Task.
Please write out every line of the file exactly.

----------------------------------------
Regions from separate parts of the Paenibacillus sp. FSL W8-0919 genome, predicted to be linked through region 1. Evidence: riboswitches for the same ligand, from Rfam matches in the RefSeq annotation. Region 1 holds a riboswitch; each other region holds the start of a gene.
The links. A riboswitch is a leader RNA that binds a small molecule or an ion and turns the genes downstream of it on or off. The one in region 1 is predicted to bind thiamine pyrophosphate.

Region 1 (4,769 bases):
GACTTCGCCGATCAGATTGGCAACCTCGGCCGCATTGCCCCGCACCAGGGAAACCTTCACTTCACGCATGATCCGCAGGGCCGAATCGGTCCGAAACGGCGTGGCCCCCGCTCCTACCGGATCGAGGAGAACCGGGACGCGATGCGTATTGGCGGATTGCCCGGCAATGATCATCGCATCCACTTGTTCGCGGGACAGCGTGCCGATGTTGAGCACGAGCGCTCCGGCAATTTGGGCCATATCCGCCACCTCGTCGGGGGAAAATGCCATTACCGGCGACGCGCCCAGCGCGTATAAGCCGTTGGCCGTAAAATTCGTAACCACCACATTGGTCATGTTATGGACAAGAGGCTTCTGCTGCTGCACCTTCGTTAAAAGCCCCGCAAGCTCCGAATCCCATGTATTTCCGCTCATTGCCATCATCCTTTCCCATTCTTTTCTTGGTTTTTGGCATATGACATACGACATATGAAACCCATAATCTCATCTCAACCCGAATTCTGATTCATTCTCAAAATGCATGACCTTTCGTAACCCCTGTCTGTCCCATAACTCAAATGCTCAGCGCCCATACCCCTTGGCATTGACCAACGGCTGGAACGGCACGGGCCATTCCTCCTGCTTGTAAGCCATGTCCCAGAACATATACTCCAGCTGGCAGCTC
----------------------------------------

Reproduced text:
Regions from separate parts of the Paenibacillus sp. FSL W8-0919 genome, predicted to be linked through region 1. Evidence: riboswitches for the same ligand, from Rfam matches in the RefSeq annotation. Region 1 holds a riboswitch; each other region holds the start of a gene.
The links. A riboswitch is a leader RNA that binds a small molecule or an ion and turns the genes downstream of it on or off. The one in region 1 is predicted to bind thiamine pyrophosphate.

Region 1 (4,769 bases):
GACTTCGCCGATCAGATTGGCAACCTCGGCCGCATTGCCCCGCACCAGGGAAACCTTCACTTCACGCATGATCCGCAGGGCCGAATCGGTCCGAAACGGCGTGGCCCCCGCTCCTACCGGATCGAGGAGAACCGGGACGCGATGCGTATTGGCGGATTGCCCGGCAATGATCATCGCATCCACTTGTTCGCGGGACAGCGTGCCGATGTTGAGCACGAGCGCTCCGGCAATTTGGGCCATATCCGCCACCTCGTCGGGGGAAAATGCCATTACCGGCGACGCGCCCAGCGCGTATAAGCCGTTGGCCGTAAAATTCGTAACCACCACATTGGTCATGTTATGGACAAGAGGCTTCTGCTGCTGCACCTTCGTTAAAAGCCCCGCAAGCTCCGAATCCCATGTATTTCCGCTCATTGCCATCATCCTTTCCCATTCTTTTCTTGGTTTTTGGCATATGACATACGACATATGAAACCCATAATCTCATCTCAACCCGAATTCTGATTCATTCTCAAAATGCATGACCTTTCGTAACCCCTGTCTGTCCCATAACTCAAATGCTCAGCGCCCATACCCCTTGGCATTGACCAACGGCTGGAACGGCACGGGCCATTCCTCCTGCTTGTAAGCCATGTCCCAGAACATATACTCCAGCTGGCAGCTC